Services are the fundamental to the provisioning of business activities. Enterprise Architecture (EA) is maintaining the relationship between strategy, business and technology. A clear definition and agreed understanding of services is critical to realising information technology artefacts. Services, however, tend to be more complex than the mere act of interaction or working process, and should be seen out of the cultural, organisational and managerial factors surrounding it. This chapter will use a service model consisting of execution, context and intention with an underlying claim that all three elements must be present to make services meaningful. EA must be seen in the light of this. This chapter addresses the issues related to organisational and system transition of services and subsequently EA when being transformed from loose, distributed organisations and into Shared Service Centres (SSCs). A case study is being presented where eGovernment services are moved from local government level and into a shared service centre structure. Major findings include (1) a model view relates services to actors, (2) an eGovernment services architecture maturity model, (3) a systemic and combinatorial approach to organising services architectures. This chapter aims at the deeper understanding of services in developing eGovernment architectures but findings are readily applicable in general business environments.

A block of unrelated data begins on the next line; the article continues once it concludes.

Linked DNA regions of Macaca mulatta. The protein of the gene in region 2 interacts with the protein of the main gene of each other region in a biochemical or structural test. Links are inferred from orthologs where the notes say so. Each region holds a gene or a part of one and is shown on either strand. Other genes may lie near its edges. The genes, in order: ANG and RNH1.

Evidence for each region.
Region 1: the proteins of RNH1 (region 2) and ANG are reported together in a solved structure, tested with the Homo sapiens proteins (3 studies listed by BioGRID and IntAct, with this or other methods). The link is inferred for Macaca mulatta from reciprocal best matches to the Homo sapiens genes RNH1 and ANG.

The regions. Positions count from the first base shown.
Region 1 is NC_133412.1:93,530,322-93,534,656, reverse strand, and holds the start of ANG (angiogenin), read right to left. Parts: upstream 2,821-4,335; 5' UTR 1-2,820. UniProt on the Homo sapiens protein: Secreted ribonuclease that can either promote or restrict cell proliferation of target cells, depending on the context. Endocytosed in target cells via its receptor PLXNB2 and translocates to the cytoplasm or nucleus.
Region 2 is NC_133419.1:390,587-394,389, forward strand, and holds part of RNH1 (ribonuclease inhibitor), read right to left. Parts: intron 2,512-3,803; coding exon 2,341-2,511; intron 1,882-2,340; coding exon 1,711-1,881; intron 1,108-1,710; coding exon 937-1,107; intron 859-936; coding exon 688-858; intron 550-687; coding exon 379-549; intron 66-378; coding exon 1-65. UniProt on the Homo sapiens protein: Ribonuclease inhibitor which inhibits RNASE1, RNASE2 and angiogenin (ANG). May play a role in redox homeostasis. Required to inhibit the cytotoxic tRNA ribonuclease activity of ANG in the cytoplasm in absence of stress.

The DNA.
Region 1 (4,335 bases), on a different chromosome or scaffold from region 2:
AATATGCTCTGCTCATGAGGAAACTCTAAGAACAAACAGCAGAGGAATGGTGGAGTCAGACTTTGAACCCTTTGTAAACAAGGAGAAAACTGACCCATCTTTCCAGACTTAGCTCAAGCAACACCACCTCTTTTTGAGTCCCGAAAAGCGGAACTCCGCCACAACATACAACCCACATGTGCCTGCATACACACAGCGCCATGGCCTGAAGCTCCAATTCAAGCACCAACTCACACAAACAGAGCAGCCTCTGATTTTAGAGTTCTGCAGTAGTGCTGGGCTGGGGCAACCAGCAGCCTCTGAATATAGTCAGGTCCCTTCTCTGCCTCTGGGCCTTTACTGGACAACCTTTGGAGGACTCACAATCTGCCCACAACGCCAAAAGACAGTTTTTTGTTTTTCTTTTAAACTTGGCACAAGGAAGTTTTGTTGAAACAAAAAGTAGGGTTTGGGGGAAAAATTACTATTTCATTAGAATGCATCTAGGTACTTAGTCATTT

Advances in Business Information Systems and Analytics Book Series, 2014, p. 361-391
Service; Enterprise Architecture; shared service; shared service center
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Advances in Business Information Systems and Analytics